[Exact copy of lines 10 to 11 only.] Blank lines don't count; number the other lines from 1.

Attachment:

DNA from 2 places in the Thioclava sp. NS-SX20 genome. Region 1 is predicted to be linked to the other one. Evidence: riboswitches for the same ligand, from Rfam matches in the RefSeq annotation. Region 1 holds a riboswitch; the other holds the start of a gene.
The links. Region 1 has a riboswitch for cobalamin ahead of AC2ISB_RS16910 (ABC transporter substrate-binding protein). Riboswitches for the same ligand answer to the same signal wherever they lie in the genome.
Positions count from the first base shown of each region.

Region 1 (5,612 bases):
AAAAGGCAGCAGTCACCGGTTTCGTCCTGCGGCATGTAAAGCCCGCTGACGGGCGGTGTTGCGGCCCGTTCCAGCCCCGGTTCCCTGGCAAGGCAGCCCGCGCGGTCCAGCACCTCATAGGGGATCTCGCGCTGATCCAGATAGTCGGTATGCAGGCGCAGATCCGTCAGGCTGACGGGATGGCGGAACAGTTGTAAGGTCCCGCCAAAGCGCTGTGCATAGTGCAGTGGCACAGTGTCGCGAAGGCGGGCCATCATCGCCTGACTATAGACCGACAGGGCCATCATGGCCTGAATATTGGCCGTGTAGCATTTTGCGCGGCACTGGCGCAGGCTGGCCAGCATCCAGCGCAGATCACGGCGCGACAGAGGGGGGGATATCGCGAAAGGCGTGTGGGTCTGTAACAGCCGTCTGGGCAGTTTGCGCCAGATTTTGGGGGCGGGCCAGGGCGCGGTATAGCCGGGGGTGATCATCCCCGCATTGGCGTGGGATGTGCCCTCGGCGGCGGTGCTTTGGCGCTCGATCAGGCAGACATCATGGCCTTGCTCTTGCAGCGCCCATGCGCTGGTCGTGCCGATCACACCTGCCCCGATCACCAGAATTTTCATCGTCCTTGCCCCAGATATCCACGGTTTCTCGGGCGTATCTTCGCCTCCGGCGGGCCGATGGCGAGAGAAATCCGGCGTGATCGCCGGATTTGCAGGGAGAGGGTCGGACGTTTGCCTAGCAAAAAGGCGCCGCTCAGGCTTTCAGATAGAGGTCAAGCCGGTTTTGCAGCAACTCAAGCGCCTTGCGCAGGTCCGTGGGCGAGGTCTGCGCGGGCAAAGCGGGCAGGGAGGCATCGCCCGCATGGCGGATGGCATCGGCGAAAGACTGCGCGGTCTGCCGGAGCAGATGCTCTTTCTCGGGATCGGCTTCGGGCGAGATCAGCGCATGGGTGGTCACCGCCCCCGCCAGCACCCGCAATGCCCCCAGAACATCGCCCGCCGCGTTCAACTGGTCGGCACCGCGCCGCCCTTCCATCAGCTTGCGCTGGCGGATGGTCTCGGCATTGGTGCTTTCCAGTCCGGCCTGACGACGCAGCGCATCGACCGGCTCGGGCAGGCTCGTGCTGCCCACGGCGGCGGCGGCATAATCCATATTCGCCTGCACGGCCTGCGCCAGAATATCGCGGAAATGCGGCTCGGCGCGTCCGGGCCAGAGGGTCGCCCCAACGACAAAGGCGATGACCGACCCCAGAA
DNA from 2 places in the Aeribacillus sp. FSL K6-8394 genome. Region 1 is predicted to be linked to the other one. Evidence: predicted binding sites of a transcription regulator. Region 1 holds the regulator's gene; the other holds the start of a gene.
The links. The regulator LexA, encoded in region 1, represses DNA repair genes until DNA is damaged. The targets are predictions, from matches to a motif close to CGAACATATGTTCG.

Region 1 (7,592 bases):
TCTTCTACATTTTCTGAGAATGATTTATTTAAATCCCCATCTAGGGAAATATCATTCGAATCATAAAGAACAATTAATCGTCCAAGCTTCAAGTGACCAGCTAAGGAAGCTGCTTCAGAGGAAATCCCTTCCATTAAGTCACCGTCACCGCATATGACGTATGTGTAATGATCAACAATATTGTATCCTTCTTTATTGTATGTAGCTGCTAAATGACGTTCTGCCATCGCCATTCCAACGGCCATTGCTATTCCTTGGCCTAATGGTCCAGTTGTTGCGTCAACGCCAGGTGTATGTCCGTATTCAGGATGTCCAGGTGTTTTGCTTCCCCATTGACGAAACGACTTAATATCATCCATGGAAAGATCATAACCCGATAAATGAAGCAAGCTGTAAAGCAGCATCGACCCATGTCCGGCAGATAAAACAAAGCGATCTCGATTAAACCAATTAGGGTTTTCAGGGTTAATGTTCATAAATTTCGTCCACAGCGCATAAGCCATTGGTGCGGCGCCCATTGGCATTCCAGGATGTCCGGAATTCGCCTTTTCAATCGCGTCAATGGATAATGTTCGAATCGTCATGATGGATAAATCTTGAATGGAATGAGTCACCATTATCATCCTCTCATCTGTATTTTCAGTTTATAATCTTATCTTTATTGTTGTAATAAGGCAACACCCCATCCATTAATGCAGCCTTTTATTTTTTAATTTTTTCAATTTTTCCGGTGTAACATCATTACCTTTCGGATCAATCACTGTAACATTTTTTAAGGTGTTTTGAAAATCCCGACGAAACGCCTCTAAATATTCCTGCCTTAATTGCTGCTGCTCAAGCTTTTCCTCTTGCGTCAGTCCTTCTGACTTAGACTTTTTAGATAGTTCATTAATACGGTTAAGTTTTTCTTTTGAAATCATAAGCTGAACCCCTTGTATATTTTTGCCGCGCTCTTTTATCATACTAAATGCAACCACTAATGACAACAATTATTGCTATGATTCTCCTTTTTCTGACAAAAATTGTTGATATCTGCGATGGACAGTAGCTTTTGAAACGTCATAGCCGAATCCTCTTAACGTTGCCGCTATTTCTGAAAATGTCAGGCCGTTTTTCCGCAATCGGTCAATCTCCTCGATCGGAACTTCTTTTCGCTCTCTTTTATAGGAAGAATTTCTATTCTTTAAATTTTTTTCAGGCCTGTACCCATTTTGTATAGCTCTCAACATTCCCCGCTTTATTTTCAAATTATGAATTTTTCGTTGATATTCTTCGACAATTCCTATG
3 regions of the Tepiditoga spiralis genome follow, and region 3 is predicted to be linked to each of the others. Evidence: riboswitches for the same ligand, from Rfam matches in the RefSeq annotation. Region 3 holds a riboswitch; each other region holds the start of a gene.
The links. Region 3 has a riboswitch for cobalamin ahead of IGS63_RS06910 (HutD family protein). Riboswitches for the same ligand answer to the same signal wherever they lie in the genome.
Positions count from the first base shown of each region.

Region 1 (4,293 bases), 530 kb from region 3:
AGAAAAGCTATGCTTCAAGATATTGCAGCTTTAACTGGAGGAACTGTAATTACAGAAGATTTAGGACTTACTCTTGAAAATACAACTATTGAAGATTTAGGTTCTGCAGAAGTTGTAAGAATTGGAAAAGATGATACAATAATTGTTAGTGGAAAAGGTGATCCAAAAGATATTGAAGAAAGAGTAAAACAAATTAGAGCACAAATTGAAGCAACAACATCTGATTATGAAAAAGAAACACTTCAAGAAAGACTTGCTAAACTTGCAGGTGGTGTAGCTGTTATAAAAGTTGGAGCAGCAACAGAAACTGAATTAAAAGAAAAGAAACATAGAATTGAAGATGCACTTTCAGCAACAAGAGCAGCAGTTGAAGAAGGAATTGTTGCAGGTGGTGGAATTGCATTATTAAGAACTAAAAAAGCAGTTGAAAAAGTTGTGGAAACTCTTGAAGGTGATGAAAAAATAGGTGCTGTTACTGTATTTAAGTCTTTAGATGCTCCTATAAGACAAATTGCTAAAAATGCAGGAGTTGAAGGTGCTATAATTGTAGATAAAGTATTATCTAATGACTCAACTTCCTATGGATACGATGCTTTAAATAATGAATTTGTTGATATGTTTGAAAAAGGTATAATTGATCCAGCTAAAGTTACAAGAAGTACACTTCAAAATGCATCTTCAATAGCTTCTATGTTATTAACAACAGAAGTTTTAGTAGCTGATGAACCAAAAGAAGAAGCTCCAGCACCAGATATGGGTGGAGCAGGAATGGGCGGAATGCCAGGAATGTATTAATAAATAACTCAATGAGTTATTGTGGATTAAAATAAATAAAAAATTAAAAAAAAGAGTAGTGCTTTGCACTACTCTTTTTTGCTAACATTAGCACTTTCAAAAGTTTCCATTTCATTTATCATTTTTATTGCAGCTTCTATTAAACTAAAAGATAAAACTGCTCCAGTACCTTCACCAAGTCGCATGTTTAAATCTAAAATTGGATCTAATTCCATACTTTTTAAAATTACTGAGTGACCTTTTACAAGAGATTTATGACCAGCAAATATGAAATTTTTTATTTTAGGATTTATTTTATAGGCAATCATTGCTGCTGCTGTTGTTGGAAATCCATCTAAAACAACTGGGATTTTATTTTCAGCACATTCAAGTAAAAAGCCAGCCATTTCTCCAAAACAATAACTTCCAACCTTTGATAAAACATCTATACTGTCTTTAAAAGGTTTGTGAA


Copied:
3 regions of the Tepiditoga spiralis genome follow, and region 3 is predicted to be linked to each of the others. Evidence: riboswitches for the same ligand, from Rfam matches in the RefSeq annotation. Region 3 holds a riboswitch; each other region holds the start of a gene.
The links. Region 3 has a riboswitch for cobalamin ahead of IGS63_RS06910 (HutD family protein). Riboswitches for the same ligand answer to the same signal wherever they lie in the genome.